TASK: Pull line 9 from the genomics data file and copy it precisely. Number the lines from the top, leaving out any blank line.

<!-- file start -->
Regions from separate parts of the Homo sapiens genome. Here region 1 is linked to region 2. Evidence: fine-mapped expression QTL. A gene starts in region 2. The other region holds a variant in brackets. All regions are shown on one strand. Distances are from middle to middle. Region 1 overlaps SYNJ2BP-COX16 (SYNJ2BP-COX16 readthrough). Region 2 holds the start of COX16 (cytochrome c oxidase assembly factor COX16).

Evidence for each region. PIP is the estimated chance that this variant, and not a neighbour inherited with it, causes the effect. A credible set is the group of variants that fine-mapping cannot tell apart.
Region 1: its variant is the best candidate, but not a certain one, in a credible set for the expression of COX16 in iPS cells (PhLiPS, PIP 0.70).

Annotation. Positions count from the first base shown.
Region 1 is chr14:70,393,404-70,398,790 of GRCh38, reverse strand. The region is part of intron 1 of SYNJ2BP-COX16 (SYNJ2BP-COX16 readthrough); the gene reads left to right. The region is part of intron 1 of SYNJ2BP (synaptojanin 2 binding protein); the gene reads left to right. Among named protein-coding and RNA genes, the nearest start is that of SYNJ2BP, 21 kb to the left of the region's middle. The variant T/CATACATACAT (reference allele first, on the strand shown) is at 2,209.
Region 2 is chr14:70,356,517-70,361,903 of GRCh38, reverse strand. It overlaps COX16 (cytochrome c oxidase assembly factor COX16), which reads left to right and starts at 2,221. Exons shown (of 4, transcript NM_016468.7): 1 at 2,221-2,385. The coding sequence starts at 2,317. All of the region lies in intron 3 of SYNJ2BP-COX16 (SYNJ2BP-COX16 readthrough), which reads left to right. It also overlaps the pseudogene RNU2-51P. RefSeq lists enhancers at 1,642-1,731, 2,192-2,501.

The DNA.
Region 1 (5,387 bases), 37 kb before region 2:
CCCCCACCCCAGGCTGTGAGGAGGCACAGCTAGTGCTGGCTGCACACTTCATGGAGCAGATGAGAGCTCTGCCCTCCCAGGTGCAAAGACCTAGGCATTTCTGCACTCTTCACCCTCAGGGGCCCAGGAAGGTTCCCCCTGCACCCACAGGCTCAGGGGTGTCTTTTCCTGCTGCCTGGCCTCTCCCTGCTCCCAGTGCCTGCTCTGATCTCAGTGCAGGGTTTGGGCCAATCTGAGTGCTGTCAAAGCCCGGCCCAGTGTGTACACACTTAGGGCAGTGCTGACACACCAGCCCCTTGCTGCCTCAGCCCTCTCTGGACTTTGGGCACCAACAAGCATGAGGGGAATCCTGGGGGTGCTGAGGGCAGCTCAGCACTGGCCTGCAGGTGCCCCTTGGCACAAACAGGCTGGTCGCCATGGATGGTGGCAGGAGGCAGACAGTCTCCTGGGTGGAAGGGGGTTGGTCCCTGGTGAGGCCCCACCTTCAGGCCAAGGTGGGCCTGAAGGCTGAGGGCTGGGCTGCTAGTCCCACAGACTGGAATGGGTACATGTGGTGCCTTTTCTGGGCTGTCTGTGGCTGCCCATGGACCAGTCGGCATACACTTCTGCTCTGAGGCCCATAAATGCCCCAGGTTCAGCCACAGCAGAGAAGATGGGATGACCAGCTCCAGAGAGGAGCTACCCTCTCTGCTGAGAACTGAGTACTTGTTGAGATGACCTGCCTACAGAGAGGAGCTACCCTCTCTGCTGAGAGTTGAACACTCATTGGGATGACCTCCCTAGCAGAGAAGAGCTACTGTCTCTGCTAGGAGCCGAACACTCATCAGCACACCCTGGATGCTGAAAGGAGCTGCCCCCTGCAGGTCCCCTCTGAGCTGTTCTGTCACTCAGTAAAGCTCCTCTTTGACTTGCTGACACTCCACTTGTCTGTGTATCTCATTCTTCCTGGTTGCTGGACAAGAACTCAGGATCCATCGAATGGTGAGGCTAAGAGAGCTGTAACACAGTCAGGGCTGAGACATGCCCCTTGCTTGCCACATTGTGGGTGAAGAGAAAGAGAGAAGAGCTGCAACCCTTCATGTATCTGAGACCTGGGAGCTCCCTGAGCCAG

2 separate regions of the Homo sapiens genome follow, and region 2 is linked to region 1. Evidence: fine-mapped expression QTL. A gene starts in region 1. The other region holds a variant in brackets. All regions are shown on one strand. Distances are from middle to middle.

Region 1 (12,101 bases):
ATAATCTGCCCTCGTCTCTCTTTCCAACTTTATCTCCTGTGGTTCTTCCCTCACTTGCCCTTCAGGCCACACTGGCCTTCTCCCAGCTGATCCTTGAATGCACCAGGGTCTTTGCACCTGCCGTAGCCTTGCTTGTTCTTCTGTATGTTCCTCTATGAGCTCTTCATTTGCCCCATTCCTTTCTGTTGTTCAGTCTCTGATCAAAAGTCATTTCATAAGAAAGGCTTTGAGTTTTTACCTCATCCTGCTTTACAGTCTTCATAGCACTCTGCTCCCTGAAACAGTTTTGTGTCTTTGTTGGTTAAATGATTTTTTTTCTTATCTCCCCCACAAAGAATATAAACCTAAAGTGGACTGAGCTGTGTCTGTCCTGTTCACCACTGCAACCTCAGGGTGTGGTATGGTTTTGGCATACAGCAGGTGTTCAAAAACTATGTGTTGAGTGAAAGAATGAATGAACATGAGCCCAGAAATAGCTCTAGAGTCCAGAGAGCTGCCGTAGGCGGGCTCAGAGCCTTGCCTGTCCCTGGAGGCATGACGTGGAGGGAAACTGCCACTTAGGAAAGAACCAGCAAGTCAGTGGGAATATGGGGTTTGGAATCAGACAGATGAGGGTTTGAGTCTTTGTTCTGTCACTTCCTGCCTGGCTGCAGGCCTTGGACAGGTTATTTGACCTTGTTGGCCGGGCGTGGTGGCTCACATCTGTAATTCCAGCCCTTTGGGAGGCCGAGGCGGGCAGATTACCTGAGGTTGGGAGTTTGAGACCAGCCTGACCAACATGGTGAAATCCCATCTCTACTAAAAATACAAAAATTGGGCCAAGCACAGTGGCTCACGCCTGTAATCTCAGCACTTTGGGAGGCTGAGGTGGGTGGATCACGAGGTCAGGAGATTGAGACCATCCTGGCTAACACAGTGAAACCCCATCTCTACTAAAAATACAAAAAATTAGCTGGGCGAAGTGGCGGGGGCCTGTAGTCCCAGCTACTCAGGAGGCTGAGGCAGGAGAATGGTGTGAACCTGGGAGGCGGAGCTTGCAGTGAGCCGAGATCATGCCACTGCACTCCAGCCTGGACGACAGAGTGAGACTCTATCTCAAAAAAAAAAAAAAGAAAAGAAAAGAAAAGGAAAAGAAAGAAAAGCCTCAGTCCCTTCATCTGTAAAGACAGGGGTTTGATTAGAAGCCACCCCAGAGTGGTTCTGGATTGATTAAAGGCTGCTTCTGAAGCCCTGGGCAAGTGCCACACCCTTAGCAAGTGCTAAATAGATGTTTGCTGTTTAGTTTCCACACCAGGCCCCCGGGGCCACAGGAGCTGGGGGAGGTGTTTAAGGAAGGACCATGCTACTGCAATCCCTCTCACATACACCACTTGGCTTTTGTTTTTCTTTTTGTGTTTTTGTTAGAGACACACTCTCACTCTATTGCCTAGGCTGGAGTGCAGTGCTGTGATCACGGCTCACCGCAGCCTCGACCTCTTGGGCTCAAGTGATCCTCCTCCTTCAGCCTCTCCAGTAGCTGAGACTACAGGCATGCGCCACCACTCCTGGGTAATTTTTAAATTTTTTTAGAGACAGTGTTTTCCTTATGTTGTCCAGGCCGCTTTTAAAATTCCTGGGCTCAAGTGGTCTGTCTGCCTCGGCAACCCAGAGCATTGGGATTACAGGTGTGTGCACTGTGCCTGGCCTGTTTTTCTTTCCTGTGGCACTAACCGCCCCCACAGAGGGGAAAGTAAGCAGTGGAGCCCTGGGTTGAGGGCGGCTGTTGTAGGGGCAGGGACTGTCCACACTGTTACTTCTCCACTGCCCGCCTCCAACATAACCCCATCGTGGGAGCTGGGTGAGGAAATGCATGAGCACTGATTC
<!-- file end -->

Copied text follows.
CCCCCACCCCAGGCTGTGAGGAGGCACAGCTAGTGCTGGCTGCACACTTCATGGAGCAGATGAGAGCTCTGCCCTCCCAGGTGCAAAGACCTAGGCATTTCTGCACTCTTCACCCTCAGGGGCCCAGGAAGGTTCCCCCTGCACCCACAGGCTCAGGGGTGTCTTTTCCTGCTGCCTGGCCTCTCCCTGCTCCCAGTGCCTGCTCTGATCTCAGTGCAGGGTTTGGGCCAATCTGAGTGCTGTCAAAGCCCGGCCCAGTGTGTACACACTTAGGGCAGTGCTGACACACCAGCCCCTTGCTGCCTCAGCCCTCTCTGGACTTTGGGCACCAACAAGCATGAGGGGAATCCTGGGGGTGCTGAGGGCAGCTCAGCACTGGCCTGCAGGTGCCCCTTGGCACAAACAGGCTGGTCGCCATGGATGGTGGCAGGAGGCAGACAGTCTCCTGGGTGGAAGGGGGTTGGTCCCTGGTGAGGCCCCACCTTCAGGCCAAGGTGGGCCTGAAGGCTGAGGGCTGGGCTGCTAGTCCCACAGACTGGAATGGGTACATGTGGTGCCTTTTCTGGGCTGTCTGTGGCTGCCCATGGACCAGTCGGCATACACTTCTGCTCTGAGGCCCATAAATGCCCCAGGTTCAGCCACAGCAGAGAAGATGGGATGACCAGCTCCAGAGAGGAGCTACCCTCTCTGCTGAGAACTGAGTACTTGTTGAGATGACCTGCCTACAGAGAGGAGCTACCCTCTCTGCTGAGAGTTGAACACTCATTGGGATGACCTCCCTAGCAGAGAAGAGCTACTGTCTCTGCTAGGAGCCGAACACTCATCAGCACACCCTGGATGCTGAAAGGAGCTGCCCCCTGCAGGTCCCCTCTGAGCTGTTCTGTCACTCAGTAAAGCTCCTCTTTGACTTGCTGACACTCCACTTGTCTGTGTATCTCATTCTTCCTGGTTGCTGGACAAGAACTCAGGATCCATCGAATGGTGAGGCTAAGAGAGCTGTAACACAGTCAGGGCTGAGACATGCCCCTTGCTTGCCACATTGTGGGTGAAGAGAAAGAGAGAAGAGCTGCAACCCTTCATGTATCTGAGACCTGGGAGCTCCCTGAGCCAG